Hixon rail crash

On 6 January 1968, a low-loader transporter carrying a 120-ton electrical transformer was struck by a British Rail express train on a recently installed automatic level crossing at Hixon, Staffordshire, England.

Hixon rail crash
Hixon rail crash.jpg
Aerial photo of crash scene from accident inquiry
Date6 January 1968
LocationHixon, Staffordshire
Coordinates52°49′48.42″N 2°0′46.55″W / 52.8301167°N 2.0129306°W / 52.8301167; -2.0129306
LineWest Coast Main Line
OperatorBritish Rail
CauseRoad vehicle obstruction
Vehicles1 (low loader transporter)
Damage1 locomotive, 5 carriages destroyed
List of UK rail accidents by year

The collision resulted in eleven deaths and 45 people injured, and led to improvements in signage around automatic level crossings.


In the 1950s, British Railways found that the cost of manning some 2,400 level crossings had risen past £1 million per annum, with some locations seeing a tenfold increase.[1] In the postwar labour market it was often difficult to recruit crossing keepers, the job itself being a responsible but rather dull occupation. In addition, manually operated crossings often caused long delays to road traffic because of the need to close the gates and clear the distant signal before the approaching train reached it.[2]

In October 1956, senior members of Her Majesty's Railway Inspectorate (HMRI) embarked on a fact-finding trip to the Netherlands, Belgium and France, to investigate the practice of automating level crossings. Their subsequent report recommended the introduction of automatically operated crossings with half-barriers, known as AHBs. This was projected to give considerable cost savings through the withdrawal of crossing keepers and would also speed up the flow of road traffic; the crossing being closed for less than a minute as opposed to 3 or 4 minutes at staffed crossings.[1]

We consider that some of the Continental methods of operating level crossings will prove suitable for adoption in Great Britain without prejudice to safety ... also, automatic and remote operation might be adopted at selected crossings after satisfactory trials.[1]

Safety requirements were drawn up in 1957, but it was not until 1961 that the first automatic crossing in Britain was installed at Spath, near Uttoxeter. The crossing was designed to give a minimum of 24 seconds warning for the fastest train on that line.[2]

By January 1968 there were 207 automatic crossings in Britain including the one at Hixon, which had been converted to automatic half-barrier operation in July 1967.[3] Incidentally, Hixon was only eight miles (13 km) from the pioneering installation at Spath.

Low-loader movementsEdit

On 6 January 1968, a 120-ton electrical transformer was to be moved from the English Electric works at Stafford to a storage depot at the disused RAF Hixon airfield. The airfield was on Station Road, adjacent to the Manchester branch of the West Coast Main Line and approximately three miles (5 km) north of Colwich Junction.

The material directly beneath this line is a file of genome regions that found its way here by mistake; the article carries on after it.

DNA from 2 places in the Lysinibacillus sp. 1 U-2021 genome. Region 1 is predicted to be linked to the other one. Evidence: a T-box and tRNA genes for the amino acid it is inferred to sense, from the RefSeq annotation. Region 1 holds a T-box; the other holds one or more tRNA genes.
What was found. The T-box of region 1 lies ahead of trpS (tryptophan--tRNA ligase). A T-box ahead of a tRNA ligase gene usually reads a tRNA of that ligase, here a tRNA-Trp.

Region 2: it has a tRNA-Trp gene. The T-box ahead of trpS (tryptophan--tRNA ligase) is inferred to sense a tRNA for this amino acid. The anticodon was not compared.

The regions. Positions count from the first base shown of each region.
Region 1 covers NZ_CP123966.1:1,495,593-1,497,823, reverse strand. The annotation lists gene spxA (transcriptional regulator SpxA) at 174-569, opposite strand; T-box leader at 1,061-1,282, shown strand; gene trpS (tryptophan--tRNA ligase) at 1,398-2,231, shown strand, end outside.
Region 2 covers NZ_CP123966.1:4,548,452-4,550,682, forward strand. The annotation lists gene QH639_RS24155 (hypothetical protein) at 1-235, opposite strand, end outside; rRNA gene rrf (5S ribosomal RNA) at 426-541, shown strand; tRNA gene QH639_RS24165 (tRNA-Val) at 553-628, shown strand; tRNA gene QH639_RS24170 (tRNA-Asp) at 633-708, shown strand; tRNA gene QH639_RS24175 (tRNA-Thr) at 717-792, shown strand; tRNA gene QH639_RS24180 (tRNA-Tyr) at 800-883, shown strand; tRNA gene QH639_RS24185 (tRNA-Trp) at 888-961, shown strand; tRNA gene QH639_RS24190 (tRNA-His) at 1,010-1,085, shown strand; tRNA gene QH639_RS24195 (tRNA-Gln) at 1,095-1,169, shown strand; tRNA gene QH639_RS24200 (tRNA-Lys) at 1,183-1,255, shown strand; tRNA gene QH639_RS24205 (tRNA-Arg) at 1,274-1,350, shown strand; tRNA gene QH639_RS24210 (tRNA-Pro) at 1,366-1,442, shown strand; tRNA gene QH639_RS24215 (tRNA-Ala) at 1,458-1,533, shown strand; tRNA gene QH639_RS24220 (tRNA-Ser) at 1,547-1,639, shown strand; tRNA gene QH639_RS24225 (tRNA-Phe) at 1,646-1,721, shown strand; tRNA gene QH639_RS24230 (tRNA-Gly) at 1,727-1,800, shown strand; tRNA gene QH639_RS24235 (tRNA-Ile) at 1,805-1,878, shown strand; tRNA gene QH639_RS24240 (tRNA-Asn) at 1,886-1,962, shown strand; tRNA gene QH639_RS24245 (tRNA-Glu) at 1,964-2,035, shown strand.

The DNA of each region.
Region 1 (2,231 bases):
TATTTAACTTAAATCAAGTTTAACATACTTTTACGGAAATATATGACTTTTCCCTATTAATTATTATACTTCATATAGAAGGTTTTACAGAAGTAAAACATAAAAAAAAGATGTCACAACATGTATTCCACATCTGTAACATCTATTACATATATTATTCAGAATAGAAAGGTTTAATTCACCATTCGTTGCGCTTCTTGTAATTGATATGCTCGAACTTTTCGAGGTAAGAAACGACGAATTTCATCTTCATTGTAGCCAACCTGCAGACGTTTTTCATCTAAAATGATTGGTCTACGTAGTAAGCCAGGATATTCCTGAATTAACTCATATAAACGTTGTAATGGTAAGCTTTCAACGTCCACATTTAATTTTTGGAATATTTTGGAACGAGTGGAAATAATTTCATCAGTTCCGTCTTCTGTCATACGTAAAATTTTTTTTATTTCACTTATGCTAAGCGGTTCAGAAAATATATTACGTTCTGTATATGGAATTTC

To carry out this move a huge transporter vehicle, 148 feet (45 m) long and with a 32-wheeled trailer, was chartered. It had a gross weight of 162 tons, was impelled by a tractor unit at each end, and had a crew of five. In charge of the vehicle was B. H. Groves, who occupied the leading cab. The journey was not an unusual procedure as six other abnormal loads belonging to the English Electric Company had passed over the automatic crossing in the preceding months.[4]

The transporter and its police escort left Stafford at approximately 09:30 on the morning of Saturday 6 January. Although Hixon was only six miles (10 km) from Stafford, the nature of the load meant that it needed to travel south out of the town and then along a somewhat laborious route north via the M6 motorway, the A34 to Stone and finally the A51 to Hixon. This route had been approved by the Ministry of Transport, but the map of the route made no mention of the level crossing at Hixon; the description of the route in the Order merely ended with "Weston to junc class III road approx 2 miles (3.2 km) past Hixon turn left class III road turn left access road to English Electric Works and destination".[4] J. H. Preston, Chief of Heavy Transport at English Electric, had mentioned the level crossing to Groves – but only as a landmark.

At around 12:20 the transporter turned off the A51 into Station Road and slowed to walking pace as it approached the crossing. It stopped for a moment while the police car went over the crossing to check where the entrance to the airfield was; on its return, one of the police officers told Groves that "this is the place" and proceeded back over the level crossing.[4]

The trailer needed to be raised by the crew to negotiate the track, but, in addition, it needed to be low enough to clear the overhead lines. While this was taking place the transporter slowed to around 2 mph (3.2 km/h). At this speed, it would take approximately one minute to traverse the crossing.[4]